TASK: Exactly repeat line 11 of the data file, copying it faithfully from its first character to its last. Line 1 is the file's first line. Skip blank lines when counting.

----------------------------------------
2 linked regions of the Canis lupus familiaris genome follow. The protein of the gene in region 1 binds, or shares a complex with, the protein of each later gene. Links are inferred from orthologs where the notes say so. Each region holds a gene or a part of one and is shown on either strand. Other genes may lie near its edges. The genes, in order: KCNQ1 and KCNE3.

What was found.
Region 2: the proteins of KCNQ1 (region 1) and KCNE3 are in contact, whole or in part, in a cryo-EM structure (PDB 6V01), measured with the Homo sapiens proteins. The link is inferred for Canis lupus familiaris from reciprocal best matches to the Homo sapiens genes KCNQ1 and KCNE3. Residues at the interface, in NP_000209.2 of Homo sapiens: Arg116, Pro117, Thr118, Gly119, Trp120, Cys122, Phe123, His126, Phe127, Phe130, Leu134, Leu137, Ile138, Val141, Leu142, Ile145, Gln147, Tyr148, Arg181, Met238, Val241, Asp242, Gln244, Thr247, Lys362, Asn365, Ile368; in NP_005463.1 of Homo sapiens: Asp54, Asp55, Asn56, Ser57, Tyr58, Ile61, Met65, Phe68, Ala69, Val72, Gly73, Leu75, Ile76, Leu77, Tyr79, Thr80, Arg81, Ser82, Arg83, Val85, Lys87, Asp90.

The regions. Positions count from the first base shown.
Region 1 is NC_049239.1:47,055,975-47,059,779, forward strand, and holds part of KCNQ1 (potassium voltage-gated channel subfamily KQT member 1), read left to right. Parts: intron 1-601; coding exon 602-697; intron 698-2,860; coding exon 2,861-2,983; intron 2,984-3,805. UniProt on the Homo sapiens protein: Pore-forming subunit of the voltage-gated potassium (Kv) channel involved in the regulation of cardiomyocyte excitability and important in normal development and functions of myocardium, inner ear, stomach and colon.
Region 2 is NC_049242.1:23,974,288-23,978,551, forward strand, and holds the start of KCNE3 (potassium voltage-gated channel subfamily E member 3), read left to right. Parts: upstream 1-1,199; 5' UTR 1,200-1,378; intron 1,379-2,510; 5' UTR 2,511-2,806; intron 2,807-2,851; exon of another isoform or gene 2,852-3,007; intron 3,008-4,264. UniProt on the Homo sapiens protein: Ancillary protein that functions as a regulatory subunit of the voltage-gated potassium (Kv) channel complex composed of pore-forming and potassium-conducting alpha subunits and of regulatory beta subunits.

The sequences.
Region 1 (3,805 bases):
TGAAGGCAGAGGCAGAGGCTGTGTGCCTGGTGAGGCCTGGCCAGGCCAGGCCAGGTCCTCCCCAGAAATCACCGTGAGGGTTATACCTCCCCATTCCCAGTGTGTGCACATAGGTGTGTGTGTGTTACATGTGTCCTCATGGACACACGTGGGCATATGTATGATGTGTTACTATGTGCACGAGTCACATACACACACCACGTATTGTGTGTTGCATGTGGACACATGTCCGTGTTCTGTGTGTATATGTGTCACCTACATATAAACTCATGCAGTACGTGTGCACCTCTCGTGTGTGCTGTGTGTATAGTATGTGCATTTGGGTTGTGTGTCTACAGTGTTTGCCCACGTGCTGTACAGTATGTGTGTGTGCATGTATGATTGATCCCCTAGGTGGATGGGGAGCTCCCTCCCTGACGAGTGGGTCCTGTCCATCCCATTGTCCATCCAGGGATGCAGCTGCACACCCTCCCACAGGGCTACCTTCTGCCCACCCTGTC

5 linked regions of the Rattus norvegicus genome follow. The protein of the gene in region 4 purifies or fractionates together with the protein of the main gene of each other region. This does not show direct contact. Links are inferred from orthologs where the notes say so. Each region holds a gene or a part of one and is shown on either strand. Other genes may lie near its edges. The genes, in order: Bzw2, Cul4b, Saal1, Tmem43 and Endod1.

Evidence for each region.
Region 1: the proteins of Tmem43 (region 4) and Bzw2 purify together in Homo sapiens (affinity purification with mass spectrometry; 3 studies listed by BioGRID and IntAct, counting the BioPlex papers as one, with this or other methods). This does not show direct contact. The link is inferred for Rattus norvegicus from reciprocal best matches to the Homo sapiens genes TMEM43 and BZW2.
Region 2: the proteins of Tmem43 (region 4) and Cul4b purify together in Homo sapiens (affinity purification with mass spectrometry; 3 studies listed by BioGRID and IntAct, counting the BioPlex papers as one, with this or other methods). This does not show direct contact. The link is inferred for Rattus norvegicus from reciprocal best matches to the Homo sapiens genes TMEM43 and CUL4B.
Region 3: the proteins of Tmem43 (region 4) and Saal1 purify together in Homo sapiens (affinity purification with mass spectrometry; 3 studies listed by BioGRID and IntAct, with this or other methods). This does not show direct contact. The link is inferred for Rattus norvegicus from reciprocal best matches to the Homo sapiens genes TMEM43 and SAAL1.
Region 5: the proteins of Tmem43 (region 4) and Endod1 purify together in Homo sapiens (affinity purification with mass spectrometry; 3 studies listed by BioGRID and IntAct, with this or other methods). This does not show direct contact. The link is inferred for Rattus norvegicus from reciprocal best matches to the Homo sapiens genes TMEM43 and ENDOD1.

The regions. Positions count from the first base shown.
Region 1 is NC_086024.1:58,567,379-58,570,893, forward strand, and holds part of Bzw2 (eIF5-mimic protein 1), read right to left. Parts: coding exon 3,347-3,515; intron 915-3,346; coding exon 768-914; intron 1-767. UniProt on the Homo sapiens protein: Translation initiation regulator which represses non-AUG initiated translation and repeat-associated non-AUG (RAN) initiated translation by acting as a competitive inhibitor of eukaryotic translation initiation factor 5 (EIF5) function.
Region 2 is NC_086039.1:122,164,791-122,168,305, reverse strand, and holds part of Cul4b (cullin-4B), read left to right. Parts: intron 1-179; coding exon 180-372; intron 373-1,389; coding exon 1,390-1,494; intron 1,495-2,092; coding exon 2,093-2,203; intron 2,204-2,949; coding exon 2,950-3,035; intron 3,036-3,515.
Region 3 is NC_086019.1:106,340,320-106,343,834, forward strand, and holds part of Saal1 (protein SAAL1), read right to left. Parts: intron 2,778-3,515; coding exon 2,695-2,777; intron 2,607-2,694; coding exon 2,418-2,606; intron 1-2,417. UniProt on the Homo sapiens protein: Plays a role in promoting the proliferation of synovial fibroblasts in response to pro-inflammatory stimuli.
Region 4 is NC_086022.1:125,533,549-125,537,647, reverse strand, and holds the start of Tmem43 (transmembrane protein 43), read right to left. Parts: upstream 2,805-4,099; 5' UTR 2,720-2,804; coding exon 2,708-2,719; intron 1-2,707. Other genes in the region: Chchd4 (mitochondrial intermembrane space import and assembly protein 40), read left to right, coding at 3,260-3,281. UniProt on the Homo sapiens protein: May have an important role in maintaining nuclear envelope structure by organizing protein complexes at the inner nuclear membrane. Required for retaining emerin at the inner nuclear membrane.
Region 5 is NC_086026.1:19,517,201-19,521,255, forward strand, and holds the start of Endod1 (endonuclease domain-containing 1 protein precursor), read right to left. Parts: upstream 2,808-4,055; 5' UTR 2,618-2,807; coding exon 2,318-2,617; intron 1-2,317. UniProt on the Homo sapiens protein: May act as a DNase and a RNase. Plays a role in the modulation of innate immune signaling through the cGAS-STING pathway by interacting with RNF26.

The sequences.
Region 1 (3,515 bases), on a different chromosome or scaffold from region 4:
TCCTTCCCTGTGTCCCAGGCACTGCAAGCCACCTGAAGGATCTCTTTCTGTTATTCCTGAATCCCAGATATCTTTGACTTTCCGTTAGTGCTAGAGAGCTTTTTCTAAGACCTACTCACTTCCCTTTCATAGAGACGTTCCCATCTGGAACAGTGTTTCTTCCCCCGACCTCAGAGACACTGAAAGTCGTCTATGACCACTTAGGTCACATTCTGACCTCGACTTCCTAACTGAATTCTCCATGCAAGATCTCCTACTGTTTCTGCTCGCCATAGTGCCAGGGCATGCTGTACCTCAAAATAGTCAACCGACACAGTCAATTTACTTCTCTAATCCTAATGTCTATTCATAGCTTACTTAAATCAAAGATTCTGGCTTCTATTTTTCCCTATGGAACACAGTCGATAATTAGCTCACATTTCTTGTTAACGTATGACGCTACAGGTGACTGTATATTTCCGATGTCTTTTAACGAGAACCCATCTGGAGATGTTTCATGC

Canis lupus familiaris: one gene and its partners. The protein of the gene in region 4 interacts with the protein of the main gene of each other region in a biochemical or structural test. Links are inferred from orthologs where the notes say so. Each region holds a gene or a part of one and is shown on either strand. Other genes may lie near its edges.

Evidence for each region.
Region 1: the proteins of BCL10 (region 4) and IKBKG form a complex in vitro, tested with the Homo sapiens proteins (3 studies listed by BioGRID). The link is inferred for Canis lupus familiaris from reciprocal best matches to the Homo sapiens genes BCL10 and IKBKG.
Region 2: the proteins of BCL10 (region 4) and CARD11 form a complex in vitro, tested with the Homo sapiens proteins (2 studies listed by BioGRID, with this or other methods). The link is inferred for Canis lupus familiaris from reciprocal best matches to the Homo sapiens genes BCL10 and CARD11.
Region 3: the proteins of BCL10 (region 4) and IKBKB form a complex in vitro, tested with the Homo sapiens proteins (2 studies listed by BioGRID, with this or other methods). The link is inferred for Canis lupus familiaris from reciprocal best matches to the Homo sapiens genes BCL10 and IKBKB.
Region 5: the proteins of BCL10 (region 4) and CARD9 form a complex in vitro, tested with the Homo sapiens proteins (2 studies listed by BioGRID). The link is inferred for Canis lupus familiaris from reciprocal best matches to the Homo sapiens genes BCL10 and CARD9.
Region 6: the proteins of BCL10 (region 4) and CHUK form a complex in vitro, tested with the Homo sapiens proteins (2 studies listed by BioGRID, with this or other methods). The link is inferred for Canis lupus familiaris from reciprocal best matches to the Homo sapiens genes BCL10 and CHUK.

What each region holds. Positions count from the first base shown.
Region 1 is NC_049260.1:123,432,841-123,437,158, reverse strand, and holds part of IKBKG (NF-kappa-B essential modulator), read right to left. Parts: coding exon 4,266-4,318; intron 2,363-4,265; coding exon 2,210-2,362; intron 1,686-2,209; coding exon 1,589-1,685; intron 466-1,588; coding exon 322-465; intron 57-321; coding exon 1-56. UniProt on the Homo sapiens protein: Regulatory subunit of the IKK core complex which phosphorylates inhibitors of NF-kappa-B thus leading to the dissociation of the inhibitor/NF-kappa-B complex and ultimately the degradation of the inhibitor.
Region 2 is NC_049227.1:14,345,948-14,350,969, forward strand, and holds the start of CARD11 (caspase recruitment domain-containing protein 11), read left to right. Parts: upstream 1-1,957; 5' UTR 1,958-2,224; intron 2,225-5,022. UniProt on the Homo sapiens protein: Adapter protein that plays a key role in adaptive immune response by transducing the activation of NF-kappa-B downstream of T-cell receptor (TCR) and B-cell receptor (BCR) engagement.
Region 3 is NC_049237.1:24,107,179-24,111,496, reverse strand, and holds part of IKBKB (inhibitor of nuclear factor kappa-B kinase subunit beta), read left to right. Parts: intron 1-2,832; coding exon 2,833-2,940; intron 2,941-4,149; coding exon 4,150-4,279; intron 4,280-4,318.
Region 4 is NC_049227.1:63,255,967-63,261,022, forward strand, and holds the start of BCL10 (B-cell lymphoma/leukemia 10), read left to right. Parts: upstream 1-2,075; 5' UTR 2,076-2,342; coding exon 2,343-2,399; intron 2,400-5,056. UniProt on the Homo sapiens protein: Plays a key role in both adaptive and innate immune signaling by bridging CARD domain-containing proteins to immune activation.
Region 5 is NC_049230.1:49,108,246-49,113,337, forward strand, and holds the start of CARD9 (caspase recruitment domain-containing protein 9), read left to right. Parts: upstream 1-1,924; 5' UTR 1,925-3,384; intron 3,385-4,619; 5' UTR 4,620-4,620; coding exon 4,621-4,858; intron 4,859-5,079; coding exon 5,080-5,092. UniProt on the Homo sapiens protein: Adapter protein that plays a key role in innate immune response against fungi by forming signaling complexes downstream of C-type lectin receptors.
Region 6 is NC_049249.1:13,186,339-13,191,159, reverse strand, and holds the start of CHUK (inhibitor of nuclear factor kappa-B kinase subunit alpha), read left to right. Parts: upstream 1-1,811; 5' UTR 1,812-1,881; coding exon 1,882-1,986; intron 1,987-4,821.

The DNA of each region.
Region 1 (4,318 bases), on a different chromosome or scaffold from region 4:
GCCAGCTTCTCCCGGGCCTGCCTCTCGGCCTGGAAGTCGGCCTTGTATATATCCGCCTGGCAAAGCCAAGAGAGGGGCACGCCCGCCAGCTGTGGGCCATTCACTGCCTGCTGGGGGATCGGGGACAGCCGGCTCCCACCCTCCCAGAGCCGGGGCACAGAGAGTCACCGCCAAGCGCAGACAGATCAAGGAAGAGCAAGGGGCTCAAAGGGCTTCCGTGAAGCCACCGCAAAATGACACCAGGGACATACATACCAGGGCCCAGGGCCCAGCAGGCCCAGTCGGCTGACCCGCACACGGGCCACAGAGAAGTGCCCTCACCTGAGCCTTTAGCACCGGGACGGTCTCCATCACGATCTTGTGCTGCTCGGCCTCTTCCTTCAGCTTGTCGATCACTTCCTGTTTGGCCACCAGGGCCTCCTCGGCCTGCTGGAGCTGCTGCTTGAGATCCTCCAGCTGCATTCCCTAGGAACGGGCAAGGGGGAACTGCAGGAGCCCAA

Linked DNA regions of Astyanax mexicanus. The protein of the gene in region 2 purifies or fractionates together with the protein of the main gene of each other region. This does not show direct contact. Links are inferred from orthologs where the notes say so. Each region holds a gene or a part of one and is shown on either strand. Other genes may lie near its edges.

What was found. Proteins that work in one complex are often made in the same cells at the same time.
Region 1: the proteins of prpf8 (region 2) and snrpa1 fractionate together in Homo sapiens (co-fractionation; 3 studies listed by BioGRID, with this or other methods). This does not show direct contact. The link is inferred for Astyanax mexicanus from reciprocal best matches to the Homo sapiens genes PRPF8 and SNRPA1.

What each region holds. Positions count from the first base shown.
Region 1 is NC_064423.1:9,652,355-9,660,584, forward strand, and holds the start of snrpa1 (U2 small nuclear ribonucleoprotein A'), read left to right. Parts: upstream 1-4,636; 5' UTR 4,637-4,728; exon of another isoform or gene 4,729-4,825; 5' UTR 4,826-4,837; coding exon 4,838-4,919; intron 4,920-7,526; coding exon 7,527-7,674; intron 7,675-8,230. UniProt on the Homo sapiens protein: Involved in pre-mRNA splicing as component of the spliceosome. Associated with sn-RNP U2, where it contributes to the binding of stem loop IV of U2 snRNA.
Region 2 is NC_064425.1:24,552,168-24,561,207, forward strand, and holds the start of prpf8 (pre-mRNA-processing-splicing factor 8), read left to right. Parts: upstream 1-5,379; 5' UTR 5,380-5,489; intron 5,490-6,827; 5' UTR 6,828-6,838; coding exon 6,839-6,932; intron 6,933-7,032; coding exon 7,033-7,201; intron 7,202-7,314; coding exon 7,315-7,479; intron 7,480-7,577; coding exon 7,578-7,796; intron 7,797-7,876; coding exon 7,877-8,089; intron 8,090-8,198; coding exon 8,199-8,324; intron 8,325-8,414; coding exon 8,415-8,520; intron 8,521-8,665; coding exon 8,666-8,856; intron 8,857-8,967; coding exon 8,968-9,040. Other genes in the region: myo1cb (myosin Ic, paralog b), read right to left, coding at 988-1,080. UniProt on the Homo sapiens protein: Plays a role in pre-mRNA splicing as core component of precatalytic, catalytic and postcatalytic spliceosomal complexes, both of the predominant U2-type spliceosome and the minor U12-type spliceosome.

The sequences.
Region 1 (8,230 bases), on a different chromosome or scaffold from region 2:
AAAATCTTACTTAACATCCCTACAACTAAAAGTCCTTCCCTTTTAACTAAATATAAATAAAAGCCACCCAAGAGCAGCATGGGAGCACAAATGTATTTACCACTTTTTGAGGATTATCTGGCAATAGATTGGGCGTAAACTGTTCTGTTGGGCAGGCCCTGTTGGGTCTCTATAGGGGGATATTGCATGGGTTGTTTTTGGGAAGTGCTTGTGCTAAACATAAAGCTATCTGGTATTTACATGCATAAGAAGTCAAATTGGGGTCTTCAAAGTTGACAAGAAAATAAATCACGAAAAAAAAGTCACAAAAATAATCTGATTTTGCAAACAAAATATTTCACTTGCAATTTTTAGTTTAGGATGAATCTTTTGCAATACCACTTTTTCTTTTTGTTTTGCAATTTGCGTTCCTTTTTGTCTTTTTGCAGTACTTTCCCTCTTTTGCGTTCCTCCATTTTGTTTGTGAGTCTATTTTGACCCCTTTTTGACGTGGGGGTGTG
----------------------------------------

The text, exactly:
Evidence for each region.